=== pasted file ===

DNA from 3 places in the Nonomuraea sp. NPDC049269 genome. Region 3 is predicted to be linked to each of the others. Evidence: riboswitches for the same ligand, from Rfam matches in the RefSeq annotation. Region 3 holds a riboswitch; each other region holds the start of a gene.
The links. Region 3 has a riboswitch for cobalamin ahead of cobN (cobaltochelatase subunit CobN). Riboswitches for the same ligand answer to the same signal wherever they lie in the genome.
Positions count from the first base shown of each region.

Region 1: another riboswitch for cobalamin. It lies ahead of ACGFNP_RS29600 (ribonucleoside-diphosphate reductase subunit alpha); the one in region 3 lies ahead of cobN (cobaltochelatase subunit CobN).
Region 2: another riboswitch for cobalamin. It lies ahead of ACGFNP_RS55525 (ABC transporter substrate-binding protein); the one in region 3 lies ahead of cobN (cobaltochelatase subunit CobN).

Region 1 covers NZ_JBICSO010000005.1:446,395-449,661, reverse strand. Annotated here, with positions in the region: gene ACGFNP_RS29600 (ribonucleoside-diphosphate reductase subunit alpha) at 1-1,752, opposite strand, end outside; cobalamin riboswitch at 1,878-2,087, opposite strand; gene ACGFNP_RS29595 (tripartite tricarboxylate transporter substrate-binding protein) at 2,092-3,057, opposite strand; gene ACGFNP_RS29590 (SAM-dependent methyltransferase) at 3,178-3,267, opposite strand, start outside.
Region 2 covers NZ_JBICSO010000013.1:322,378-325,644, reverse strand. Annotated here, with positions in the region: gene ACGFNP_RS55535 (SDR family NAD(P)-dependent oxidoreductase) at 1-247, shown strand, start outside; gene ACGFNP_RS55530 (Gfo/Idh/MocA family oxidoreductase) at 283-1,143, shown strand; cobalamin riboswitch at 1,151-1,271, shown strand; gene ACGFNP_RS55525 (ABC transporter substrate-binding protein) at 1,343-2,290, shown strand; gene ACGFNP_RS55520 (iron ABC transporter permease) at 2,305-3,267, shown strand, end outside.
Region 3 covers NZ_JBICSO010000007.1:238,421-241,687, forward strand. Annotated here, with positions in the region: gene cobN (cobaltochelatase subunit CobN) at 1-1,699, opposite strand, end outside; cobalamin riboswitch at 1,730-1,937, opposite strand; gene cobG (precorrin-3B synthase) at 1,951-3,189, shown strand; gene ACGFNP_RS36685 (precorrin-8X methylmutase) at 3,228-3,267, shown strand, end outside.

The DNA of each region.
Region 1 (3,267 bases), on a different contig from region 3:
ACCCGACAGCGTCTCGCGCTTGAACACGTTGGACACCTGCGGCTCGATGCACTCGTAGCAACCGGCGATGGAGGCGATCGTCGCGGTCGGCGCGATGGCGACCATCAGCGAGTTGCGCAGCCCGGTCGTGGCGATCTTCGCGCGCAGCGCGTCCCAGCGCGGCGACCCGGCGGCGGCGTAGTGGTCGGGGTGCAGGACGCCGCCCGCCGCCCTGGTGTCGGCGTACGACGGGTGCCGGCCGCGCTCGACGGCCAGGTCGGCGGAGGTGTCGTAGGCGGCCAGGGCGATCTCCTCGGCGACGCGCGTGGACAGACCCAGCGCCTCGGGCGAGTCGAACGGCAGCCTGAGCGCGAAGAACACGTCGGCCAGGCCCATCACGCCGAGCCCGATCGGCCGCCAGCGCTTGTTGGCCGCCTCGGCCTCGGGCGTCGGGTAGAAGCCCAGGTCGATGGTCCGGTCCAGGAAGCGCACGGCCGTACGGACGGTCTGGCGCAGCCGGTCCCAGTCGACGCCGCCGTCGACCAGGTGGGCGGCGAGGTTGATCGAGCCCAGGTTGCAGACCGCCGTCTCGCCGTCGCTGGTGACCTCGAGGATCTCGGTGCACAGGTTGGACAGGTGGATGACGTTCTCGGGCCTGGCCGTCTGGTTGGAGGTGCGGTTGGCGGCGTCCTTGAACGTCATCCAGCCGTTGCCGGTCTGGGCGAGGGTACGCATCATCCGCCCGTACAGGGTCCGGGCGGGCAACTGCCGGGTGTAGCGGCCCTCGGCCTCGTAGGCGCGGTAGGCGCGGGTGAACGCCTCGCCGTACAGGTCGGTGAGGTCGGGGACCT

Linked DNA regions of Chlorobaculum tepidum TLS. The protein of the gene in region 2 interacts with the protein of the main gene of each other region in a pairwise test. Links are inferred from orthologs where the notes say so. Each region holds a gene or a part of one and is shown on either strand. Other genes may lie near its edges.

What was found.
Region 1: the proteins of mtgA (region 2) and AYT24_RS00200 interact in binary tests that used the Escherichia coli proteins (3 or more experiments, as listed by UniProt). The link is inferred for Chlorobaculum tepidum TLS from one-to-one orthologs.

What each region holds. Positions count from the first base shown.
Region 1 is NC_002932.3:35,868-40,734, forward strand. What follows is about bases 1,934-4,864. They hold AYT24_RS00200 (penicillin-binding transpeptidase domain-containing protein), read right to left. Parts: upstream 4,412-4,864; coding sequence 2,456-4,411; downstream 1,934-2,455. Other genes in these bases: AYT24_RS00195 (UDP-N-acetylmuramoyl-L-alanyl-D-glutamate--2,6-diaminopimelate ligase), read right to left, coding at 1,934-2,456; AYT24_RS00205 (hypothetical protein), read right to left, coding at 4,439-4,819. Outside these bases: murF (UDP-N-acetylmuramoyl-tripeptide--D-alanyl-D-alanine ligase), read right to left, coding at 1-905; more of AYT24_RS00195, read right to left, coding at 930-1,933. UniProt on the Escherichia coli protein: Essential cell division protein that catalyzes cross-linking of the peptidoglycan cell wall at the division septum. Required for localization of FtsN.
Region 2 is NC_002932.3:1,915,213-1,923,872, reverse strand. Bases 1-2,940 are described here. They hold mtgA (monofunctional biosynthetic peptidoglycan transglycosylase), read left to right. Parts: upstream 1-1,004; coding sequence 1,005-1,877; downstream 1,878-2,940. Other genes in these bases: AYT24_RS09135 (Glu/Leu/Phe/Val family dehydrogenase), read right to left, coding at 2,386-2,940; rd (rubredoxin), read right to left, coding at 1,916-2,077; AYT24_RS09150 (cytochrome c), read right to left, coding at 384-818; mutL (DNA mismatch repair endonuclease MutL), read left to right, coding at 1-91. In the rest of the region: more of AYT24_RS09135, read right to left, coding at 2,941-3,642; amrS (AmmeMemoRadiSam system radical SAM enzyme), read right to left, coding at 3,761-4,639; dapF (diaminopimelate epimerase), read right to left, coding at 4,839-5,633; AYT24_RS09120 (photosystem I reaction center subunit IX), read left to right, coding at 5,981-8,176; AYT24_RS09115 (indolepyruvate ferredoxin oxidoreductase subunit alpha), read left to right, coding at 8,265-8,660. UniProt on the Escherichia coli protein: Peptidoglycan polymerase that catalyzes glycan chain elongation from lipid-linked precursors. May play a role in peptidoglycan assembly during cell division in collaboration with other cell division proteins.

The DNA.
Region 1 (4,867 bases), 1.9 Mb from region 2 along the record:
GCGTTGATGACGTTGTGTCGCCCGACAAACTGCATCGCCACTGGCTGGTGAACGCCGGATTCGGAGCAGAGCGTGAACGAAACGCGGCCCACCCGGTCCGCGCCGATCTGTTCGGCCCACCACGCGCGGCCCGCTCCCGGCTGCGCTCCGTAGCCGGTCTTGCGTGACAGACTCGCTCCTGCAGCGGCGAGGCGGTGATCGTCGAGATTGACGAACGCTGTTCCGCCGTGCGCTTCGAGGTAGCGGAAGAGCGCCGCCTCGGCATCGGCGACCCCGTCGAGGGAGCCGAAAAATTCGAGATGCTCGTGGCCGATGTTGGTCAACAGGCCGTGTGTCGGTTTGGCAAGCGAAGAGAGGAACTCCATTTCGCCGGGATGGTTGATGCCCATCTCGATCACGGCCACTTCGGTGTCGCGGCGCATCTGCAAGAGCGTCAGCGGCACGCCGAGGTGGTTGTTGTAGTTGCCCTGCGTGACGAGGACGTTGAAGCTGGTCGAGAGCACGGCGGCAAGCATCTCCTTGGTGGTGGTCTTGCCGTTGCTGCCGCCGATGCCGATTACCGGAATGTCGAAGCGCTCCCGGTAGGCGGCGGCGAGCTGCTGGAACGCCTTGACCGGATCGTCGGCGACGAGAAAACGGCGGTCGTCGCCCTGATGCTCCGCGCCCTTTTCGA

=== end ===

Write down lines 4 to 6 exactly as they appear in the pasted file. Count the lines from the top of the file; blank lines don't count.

Region 1: another riboswitch for cobalamin. It lies ahead of ACGFNP_RS29600 (ribonucleoside-diphosphate reductase subunit alpha); the one in region 3 lies ahead of cobN (cobaltochelatase subunit CobN).
Region 2: another riboswitch for cobalamin. It lies ahead of ACGFNP_RS55525 (ABC transporter substrate-binding protein); the one in region 3 lies ahead of cobN (cobaltochelatase subunit CobN).

Region 1 covers NZ_JBICSO010000005.1:446,395-449,661, reverse strand. Annotated here, with positions in the region: gene ACGFNP_RS29600 (ribonucleoside-diphosphate reductase subunit alpha) at 1-1,752, opposite strand, end outside; cobalamin riboswitch at 1,878-2,087, opposite strand; gene ACGFNP_RS29595 (tripartite tricarboxylate transporter substrate-binding protein) at 2,092-3,057, opposite strand; gene ACGFNP_RS29590 (SAM-dependent methyltransferase) at 3,178-3,267, opposite strand, start outside.